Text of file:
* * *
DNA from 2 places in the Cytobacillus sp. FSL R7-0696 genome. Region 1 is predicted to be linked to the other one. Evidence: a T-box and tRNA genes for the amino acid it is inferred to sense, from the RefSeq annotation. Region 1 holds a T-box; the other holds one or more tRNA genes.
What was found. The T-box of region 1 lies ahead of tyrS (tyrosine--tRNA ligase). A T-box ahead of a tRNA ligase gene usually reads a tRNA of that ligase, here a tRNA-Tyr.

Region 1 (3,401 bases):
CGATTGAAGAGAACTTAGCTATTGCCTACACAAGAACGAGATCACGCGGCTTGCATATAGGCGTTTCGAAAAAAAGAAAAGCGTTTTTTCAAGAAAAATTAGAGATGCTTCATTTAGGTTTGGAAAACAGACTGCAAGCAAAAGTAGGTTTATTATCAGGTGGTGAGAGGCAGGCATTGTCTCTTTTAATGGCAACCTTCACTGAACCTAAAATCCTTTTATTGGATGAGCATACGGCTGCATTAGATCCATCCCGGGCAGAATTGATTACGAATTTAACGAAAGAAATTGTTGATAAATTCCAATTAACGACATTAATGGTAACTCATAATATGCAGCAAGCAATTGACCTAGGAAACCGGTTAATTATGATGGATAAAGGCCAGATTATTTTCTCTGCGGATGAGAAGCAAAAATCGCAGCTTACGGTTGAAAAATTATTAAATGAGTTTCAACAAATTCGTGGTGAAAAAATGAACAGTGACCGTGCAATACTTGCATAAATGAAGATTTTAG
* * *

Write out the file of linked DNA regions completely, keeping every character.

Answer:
DNA from 2 places in the Cytobacillus sp. FSL R7-0696 genome. Region 1 is predicted to be linked to the other one. Evidence: a T-box and tRNA genes for the amino acid it is inferred to sense, from the RefSeq annotation. Region 1 holds a T-box; the other holds one or more tRNA genes.
What was found. The T-box of region 1 lies ahead of tyrS (tyrosine--tRNA ligase). A T-box ahead of a tRNA ligase gene usually reads a tRNA of that ligase, here a tRNA-Tyr.

Region 1 (3,401 bases):
CGATTGAAGAGAACTTAGCTATTGCCTACACAAGAACGAGATCACGCGGCTTGCATATAGGCGTTTCGAAAAAAAGAAAAGCGTTTTTTCAAGAAAAATTAGAGATGCTTCATTTAGGTTTGGAAAACAGACTGCAAGCAAAAGTAGGTTTATTATCAGGTGGTGAGAGGCAGGCATTGTCTCTTTTAATGGCAACCTTCACTGAACCTAAAATCCTTTTATTGGATGAGCATACGGCTGCATTAGATCCATCCCGGGCAGAATTGATTACGAATTTAACGAAAGAAATTGTTGATAAATTCCAATTAACGACATTAATGGTAACTCATAATATGCAGCAAGCAATTGACCTAGGAAACCGGTTAATTATGATGGATAAAGGCCAGATTATTTTCTCTGCGGATGAGAAGCAAAAATCGCAGCTTACGGTTGAAAAATTATTAAATGAGTTTCAACAAATTCGTGGTGAAAAAATGAACAGTGACCGTGCAATACTTGCATAAATGAAGATTTTAG